NASAMS medium-range air defense systems have been officially handed over to the Lithuanian Armed Forces, the service announced last week.
Representatives of the National Defence System and Kongsberg, Norwegian manufacturer of NASAMS, signed a document certifying good testing results of the system on October 30 at the Lithuanian Armed Forces Air Defence Battalion. On that moment Lithuania became a full-fledged owner of the systems that had been delivered to the Air Defence Battalion from Norway in the summer this year.
“Guarded airspace is among the most critical enablers for Allies to deploy into the region if such a necessity arises,” Minister of National Defence Raimundas Karoblis said. “We have acquired a fully assembled and integrated mid-range air defence capability, something we were in need and short of so far, in NASAMS. This, to a degree, fills one of the worst gaps in national defence – airspace security.”
Minister also points out the excellent synergy among the Lithuanian and the Norwegian Defence Ministries, the Lithuanian Air Force and Kongsberg that has enabled the implementation of such a critical project within the set timeline and financial limits.
“Arrival of the system enhances Lithuania’s airspace defence and further strengthens deterrence. When we link together all the components of collective defence, we get the good result that makes potential adversaries think twice on their intents and gives more security and discretion to us,” Chief of Defence of Lithuania Lieutenant General Valdemaras Rupšys underscores.
NASAMS is the most widely used medium-range air defence system across NATO. Lithuania has acquired the latest, third generation system (NASAMS 3) which is used by the manufacturer, Norway, only.
NASAMS 3 comprises command post fire distribution centers, missile canister launchers, communications equipment, etc. The procurement has been coupled with upgrading of the short-range air defence systems RBS-70 in possession of the Lithuanian Armed Forces – the two systems will be integrated into the overall Lithuanian air defence shield.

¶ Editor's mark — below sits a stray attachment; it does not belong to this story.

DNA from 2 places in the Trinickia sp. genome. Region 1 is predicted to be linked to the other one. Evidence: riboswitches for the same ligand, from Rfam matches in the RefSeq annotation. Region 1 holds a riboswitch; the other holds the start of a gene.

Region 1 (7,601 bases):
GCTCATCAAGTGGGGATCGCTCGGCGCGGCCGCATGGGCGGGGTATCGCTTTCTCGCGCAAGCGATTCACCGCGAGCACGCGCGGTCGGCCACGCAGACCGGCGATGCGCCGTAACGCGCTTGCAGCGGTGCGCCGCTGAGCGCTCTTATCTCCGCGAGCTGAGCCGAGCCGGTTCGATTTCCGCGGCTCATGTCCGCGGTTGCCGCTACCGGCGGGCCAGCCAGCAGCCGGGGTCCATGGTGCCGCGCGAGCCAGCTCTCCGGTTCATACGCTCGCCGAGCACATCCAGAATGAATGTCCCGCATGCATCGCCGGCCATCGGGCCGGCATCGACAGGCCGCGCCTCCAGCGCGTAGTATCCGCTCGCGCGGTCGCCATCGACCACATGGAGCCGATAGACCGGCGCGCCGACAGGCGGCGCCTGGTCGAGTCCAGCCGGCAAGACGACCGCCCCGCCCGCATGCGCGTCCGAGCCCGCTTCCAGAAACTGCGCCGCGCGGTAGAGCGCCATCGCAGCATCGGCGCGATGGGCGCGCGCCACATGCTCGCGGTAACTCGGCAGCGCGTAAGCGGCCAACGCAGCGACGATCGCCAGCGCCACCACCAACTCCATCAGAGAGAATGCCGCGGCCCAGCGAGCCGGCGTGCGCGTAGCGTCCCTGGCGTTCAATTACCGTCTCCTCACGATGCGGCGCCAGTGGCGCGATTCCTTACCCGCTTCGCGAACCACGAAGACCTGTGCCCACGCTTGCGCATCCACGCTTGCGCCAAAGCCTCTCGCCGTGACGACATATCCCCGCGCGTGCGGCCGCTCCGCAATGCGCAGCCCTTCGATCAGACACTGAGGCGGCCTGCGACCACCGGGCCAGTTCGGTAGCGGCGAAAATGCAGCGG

Specialized staff began training to operate the new acquisition back in late 2019, in Norway, using training methodology and programmes developed by the Norwegian Armed Forces and Kongsberg Defence & Aerospace. Later the training was continued in Lithuania – Norwegian experts and Lithuanian military have been working on it at the Air Defence Battalion. Staff training is planned to be completed and integration of the Lithuanian NASAMS into the NATO Integrated Air Defence System begun by 2021.
The MoD Work Group analysed mid-range air defence systems available on the market to implement the NASAMS procurement project. Potential procurements were assessed according to such criteria as efficiency, compatibility with the systems used by other NATO allies, maintenance and repair costs, timetable of delivery, etc. NASAMS was selected as the closest choice to the formulated requirement and criteria.
The contract on procuring the NASAMS mid-range air defence system for the Lithuanian Air Force was signed on 26 October 2017 by the Ministry of National Defence and Norway’s Kongsberg, NASAMS manufacturer. The €109 million contract includes equipment for two air defence batteries and logistical maintenance package, as well as training for operators and maintenance personnel.
The system procured by Lithuania is new, except for the launchers that are pre-used by the Norwegian Armed Forces and currently upgraded to manufacturer’s specifications. The systems procured from Norway use U.S.-made AMRAAM (Advanced Medium-Range Air-to-Air Missile, U.S. military designation: AIM-120) anti-air missiles capable of destroying aircraft and missiles of an adversary several tens of kilometers away.
NASAMS (Norwegian Advanced Surface to Air Missile System) is a distributed and networked medium to long range air-defence system developed by Kongsberg Defence & Aerospace and Raytheon.
NASAMS was the first surface-based application for the AIM-120 Advanced Medium Range Air-to-Air Missile (AMRAAM). The missile itself is named SLAMRAAM (Surfaced Launched AMRAAM).
The system integrates U.S. built AN/MPQ-64 F1 Sentinel air defense radar and AIM-120 AMRAAM missiles with an indigenously developed Battle management C4I system called FDC, short for Fire Distribution Center. The FDC connected to a MPQ-64 radar forms an “Acquisition Radar and Control System” (ARCS).
The missile reportedly has a horizontal range of up to 25 km.